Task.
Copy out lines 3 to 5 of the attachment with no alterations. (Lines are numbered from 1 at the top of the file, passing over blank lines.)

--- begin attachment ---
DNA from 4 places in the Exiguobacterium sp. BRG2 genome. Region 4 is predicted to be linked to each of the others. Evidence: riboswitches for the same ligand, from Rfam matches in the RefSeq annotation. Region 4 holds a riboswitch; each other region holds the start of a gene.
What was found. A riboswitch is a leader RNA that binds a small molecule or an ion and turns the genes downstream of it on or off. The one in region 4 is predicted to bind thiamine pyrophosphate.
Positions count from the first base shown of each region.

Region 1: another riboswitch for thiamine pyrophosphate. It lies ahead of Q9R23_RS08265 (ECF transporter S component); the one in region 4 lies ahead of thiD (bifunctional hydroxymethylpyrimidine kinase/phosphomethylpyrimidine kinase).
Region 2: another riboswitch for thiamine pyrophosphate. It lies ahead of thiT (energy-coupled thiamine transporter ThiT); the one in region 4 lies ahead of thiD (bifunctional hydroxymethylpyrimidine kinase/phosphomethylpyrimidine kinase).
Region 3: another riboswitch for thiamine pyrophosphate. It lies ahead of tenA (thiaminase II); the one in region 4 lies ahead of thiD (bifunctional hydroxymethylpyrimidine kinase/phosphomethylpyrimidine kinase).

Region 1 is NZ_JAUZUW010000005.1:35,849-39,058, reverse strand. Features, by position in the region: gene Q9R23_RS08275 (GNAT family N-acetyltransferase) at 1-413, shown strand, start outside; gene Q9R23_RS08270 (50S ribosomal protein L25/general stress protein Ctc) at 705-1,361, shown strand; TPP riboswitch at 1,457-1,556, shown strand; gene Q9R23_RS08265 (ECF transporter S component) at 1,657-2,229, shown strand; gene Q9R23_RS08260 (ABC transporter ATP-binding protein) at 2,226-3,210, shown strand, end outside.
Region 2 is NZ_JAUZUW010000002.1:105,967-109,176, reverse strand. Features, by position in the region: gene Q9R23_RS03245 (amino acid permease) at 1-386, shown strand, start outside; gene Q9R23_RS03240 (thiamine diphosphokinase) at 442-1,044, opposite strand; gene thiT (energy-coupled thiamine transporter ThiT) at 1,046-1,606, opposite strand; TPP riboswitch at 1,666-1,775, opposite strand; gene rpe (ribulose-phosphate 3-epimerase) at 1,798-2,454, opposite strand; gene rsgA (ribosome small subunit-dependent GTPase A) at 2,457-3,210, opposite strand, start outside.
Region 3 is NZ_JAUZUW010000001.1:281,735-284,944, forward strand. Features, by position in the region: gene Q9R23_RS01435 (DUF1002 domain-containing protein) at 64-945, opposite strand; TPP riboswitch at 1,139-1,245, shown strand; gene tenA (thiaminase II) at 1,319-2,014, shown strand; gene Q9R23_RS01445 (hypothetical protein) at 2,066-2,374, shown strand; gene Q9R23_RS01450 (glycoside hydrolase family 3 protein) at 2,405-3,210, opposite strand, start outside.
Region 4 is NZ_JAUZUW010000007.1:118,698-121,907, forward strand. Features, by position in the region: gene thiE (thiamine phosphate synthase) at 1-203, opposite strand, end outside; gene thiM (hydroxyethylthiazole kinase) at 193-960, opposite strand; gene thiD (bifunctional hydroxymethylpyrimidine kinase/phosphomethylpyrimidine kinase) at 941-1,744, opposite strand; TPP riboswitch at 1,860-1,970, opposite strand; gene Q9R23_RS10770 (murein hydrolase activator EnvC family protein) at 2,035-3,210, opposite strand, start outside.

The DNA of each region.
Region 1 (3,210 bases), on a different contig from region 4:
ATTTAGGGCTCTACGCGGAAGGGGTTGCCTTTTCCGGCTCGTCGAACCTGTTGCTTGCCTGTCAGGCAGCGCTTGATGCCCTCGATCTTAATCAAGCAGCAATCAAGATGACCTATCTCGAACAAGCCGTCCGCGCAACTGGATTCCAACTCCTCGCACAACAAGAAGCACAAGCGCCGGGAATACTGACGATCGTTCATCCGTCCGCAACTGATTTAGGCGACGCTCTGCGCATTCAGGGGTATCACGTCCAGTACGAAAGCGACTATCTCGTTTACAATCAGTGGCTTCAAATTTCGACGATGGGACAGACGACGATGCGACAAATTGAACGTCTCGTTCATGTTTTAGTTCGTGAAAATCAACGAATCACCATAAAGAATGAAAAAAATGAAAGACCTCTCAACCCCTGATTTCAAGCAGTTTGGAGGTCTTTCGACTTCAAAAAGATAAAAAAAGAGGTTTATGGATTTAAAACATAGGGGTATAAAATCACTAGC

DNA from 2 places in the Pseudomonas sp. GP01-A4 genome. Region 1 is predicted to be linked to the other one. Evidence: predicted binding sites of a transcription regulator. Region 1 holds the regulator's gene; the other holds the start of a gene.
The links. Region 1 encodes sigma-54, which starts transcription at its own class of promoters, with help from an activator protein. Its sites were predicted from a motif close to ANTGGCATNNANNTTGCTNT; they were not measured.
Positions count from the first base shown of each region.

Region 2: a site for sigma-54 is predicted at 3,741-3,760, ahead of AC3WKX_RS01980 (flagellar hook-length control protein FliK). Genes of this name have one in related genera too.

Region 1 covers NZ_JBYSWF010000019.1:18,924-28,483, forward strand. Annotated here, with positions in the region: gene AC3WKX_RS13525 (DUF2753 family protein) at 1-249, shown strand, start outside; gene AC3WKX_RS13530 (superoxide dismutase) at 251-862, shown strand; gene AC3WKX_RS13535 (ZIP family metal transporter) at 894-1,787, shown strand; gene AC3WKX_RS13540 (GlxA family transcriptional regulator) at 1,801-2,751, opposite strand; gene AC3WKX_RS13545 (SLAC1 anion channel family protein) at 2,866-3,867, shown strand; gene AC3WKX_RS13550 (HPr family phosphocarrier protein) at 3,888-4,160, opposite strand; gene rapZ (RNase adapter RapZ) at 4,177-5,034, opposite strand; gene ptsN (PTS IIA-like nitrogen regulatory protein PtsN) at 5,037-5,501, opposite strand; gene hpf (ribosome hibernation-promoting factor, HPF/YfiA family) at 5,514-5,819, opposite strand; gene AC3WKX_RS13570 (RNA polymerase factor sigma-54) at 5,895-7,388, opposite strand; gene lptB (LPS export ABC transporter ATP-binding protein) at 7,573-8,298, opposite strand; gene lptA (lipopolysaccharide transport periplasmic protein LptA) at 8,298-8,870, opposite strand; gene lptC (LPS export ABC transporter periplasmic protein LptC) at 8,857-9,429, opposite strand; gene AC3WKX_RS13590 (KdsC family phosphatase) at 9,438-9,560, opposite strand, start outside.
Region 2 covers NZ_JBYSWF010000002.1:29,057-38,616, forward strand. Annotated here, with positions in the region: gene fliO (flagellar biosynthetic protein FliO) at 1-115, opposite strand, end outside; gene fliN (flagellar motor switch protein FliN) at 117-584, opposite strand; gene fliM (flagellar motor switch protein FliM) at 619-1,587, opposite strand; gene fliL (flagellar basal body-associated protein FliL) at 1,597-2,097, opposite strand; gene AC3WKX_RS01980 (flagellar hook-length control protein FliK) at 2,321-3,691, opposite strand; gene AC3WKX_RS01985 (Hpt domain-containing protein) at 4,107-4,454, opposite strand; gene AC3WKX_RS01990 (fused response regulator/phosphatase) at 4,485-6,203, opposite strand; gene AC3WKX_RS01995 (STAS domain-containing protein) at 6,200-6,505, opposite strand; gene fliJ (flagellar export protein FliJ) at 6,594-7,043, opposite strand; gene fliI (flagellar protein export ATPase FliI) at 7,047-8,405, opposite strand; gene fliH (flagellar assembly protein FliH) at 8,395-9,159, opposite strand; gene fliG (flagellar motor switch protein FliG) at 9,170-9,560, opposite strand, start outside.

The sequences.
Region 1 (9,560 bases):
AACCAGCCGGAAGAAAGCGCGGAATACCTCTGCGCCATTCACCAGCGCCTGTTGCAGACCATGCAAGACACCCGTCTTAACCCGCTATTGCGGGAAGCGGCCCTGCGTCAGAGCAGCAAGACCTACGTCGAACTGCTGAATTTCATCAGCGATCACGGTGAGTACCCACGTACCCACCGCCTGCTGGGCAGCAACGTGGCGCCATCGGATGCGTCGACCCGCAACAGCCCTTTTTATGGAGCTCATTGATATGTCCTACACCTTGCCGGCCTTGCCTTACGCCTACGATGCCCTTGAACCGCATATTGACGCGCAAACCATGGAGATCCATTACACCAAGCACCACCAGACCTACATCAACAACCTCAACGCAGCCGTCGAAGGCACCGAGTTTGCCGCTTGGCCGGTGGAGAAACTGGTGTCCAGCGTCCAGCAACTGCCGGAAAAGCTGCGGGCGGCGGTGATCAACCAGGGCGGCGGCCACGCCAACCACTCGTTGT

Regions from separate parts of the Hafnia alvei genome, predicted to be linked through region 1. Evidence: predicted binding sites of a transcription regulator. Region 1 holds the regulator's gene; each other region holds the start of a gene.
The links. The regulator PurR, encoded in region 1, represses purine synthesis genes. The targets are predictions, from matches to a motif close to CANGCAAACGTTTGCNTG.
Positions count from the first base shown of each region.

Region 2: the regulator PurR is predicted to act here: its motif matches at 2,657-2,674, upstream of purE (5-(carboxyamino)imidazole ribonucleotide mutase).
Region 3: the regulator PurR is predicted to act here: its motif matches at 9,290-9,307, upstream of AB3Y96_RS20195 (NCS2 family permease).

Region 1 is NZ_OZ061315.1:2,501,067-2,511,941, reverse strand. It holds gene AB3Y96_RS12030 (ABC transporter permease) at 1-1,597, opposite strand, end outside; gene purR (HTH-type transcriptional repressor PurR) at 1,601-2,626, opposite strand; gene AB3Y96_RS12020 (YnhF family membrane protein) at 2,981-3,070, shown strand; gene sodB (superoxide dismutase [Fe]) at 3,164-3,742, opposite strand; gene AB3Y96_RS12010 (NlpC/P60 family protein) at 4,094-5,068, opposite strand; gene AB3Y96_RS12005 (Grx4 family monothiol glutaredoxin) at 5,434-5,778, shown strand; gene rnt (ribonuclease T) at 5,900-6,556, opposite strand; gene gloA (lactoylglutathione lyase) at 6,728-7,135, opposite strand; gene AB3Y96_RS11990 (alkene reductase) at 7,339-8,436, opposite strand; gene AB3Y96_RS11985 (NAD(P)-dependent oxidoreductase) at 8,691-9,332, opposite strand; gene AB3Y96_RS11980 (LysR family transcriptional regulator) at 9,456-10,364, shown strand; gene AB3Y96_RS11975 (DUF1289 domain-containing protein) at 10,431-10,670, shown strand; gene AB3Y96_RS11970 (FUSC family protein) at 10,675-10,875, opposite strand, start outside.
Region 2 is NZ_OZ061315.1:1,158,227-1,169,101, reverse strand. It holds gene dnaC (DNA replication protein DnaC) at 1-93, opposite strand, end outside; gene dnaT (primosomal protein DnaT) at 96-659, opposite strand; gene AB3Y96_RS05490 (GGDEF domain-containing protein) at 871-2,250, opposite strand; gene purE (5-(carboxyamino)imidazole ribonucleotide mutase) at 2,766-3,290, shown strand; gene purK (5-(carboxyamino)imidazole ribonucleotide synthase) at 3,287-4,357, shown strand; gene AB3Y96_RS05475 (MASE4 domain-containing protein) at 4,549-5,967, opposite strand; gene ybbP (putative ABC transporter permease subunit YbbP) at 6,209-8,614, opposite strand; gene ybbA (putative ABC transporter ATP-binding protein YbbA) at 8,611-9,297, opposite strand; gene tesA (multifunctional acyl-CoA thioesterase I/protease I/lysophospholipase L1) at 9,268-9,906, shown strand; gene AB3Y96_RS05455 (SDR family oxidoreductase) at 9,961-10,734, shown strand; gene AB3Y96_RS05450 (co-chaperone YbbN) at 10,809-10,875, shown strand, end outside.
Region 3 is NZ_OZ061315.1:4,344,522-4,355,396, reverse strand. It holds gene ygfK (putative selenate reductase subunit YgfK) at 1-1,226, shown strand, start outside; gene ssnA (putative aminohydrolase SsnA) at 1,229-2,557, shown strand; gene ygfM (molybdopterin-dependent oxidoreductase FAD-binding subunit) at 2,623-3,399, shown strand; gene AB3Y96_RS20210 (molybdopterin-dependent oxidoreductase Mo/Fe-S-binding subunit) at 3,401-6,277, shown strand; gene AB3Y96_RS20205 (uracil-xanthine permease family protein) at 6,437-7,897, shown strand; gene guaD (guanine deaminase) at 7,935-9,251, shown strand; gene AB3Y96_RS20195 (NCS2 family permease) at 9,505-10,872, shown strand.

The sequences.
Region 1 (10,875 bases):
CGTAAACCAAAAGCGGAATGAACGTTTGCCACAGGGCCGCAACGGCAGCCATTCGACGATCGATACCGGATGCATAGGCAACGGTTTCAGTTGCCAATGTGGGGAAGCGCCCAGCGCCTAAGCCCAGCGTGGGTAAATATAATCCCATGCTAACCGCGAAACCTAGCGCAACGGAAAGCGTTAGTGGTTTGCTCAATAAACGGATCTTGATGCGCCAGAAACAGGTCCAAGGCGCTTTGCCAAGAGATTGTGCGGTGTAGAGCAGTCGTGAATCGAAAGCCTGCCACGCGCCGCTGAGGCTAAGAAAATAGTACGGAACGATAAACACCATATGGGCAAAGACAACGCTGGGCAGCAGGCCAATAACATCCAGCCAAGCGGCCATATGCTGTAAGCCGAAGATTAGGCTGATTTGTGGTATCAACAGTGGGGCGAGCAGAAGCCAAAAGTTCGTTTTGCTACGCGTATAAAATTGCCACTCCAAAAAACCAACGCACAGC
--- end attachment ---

Positions count from the first base shown of each region.

Region 1: another riboswitch for thiamine pyrophosphate. It lies ahead of Q9R23_RS08265 (ECF transporter S component); the one in region 4 lies ahead of thiD (bifunctional hydroxymethylpyrimidine kinase/phosphomethylpyrimidine kinase).
Region 2: another riboswitch for thiamine pyrophosphate. It lies ahead of thiT (energy-coupled thiamine transporter ThiT); the one in region 4 lies ahead of thiD (bifunctional hydroxymethylpyrimidine kinase/phosphomethylpyrimidine kinase).